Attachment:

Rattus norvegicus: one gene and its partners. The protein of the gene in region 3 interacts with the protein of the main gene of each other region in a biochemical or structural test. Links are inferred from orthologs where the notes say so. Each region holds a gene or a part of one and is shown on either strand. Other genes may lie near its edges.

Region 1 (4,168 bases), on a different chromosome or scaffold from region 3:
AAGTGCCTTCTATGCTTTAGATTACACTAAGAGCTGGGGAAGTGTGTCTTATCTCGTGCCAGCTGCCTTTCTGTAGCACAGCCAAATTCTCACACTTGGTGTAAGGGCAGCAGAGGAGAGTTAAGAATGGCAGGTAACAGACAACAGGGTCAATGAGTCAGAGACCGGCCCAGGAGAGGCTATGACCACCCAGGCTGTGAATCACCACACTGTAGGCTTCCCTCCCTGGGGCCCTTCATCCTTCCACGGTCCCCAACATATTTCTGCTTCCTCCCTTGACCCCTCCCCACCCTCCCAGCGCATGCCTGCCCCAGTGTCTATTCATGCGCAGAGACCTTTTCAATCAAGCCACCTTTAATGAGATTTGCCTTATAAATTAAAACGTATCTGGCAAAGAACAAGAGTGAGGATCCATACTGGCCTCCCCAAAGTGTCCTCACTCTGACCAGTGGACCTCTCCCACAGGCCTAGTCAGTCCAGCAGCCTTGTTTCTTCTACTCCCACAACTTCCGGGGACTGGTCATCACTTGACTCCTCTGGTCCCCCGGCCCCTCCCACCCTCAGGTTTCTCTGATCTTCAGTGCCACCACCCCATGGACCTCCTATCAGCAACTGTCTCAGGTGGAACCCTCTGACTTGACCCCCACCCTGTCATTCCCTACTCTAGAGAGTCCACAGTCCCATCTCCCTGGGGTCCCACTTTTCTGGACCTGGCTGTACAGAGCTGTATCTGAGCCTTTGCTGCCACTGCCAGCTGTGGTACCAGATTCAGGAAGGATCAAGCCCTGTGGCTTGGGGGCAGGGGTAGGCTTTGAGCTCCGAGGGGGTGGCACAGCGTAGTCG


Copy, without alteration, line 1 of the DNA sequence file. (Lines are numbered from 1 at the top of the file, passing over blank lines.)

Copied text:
Rattus norvegicus: one gene and its partners. The protein of the gene in region 3 interacts with the protein of the main gene of each other region in a biochemical or structural test. Links are inferred from orthologs where the notes say so. Each region holds a gene or a part of one and is shown on either strand. Other genes may lie near its edges.